Plastic Industry Mauritius Limited (PIM.mu) listed on the Stock Exchange of Mauritius under the Paper & Packaging sector has released it’s 2016 abridged results.For more information about Plastic Industry Mauritius Limited (PIM.mu) reports, abridged reports, interim earnings results and earnings presentations, visit the Plastic Industry Mauritius Limited (PIM.mu) company page on AfricanFinancials.Document: Plastic Industry Mauritius Limited (PIM.mu) 2016 abridged results.Company ProfilePlastic Industry Mauritius Limited is a company headquartered in Ebene, Mauritius and engages in the manufacturing of plastic products for domestic and industrial purposes destined for local and regional markets. Plastic Industry Mauritius Limited designs products for distribution in the including industry, pharmaceuticals, cosmetics, and food processing and households sectors. Plastic Industry Mauritius Limited is listed on the Stock Exchange of Mauritius.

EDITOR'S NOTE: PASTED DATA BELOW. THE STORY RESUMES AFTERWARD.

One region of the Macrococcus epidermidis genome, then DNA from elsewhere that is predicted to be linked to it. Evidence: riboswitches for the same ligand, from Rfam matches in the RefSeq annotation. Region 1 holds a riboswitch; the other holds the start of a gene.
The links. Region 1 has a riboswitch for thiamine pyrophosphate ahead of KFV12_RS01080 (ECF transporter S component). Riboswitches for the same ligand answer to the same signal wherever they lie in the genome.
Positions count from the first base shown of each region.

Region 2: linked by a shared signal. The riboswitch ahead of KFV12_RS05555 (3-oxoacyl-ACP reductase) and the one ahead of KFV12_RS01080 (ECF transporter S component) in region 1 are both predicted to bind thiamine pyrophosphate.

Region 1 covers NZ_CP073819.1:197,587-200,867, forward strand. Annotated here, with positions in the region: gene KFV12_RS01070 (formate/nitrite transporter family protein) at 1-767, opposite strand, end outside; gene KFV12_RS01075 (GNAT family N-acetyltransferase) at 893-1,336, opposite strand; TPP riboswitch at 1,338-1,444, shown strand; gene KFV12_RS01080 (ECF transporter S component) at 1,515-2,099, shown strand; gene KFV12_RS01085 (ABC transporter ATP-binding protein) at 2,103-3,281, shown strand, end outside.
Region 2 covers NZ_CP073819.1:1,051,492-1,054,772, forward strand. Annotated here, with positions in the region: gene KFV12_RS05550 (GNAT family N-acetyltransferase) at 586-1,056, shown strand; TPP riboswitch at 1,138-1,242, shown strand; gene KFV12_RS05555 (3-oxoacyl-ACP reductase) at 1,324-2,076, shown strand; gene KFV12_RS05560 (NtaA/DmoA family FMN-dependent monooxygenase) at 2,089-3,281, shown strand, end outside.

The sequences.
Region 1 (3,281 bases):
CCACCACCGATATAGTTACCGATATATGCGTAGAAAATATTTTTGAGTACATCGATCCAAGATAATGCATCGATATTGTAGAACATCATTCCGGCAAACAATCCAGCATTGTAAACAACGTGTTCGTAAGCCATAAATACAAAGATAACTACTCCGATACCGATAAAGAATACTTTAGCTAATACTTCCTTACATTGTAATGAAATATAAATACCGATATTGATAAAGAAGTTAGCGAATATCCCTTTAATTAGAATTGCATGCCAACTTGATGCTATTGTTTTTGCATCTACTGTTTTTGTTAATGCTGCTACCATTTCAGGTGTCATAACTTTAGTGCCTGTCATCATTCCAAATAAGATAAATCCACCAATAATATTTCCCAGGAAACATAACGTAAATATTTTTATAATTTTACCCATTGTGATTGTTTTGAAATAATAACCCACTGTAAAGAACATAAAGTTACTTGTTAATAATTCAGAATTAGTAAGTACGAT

NPF Microfinance Bank Plc (NPFMCR.ng) listed on the Nigerian Stock Exchange under the Financial sector has released it’s 2016 interim results for the half year.For more information about NPF Microfinance Bank Plc (NPFMCR.ng) reports, abridged reports, interim earnings results and earnings presentations, visit the NPF Microfinance Bank Plc (NPFMCR.ng) company page on AfricanFinancials.Document: NPF Microfinance Bank Plc (NPFMCR.ng) 2016 interim results for the half year.Company ProfileNPF Microfinance Bank Plc is a financial services institution in Nigeria offering banking products and services for both serving and retired Officers and men and women employed by the Nigeria Police Force as well as the general banking public. The company is the leading microfinance institution in Nigeria and also offers loans, advances, money market products and financial advisory services to the retail, commercial and corporate sectors. The company has developed specialised products which includes Police After Service Account, Police Focal Account and IGP Premium Bond. Established in 1993, NPF Microfinance Bank Plc was granted its full license to operate as a Community Bank in 2002. It converted from its Community Bank status to a Microfinance Bank following a directive from the Central Bank of Nigeria. Its head office is in Obalende, Nigeria and its branch network extends to all the Police commands in the country. NPF Microfinance Bank Plc is listed on the Nigerian Stock Exchange